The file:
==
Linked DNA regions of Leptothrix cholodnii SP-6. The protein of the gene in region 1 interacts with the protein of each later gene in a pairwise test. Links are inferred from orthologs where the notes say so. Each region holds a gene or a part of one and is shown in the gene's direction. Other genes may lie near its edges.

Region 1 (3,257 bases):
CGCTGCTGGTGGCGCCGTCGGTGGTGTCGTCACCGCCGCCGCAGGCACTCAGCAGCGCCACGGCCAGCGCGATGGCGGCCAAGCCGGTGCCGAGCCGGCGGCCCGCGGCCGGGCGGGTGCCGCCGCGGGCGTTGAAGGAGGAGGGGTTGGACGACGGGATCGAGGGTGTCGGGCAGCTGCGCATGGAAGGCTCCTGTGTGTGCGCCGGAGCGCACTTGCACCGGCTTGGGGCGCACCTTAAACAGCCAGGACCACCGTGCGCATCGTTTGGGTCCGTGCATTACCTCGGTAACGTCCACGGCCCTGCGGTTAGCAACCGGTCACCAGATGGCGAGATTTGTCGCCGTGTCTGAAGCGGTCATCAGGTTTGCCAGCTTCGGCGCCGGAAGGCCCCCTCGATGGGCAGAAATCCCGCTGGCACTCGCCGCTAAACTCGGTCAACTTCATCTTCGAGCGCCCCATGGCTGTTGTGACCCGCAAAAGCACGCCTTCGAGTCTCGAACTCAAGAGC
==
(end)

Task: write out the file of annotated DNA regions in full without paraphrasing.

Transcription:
Linked DNA regions of Leptothrix cholodnii SP-6. The protein of the gene in region 1 interacts with the protein of each later gene in a pairwise test. Links are inferred from orthologs where the notes say so. Each region holds a gene or a part of one and is shown in the gene's direction. Other genes may lie near its edges.

Region 1 (3,257 bases):
CGCTGCTGGTGGCGCCGTCGGTGGTGTCGTCACCGCCGCCGCAGGCACTCAGCAGCGCCACGGCCAGCGCGATGGCGGCCAAGCCGGTGCCGAGCCGGCGGCCCGCGGCCGGGCGGGTGCCGCCGCGGGCGTTGAAGGAGGAGGGGTTGGACGACGGGATCGAGGGTGTCGGGCAGCTGCGCATGGAAGGCTCCTGTGTGTGCGCCGGAGCGCACTTGCACCGGCTTGGGGCGCACCTTAAACAGCCAGGACCACCGTGCGCATCGTTTGGGTCCGTGCATTACCTCGGTAACGTCCACGGCCCTGCGGTTAGCAACCGGTCACCAGATGGCGAGATTTGTCGCCGTGTCTGAAGCGGTCATCAGGTTTGCCAGCTTCGGCGCCGGAAGGCCCCCTCGATGGGCAGAAATCCCGCTGGCACTCGCCGCTAAACTCGGTCAACTTCATCTTCGAGCGCCCCATGGCTGTTGTGACCCGCAAAAGCACGCCTTCGAGTCTCGAACTCAAGAGC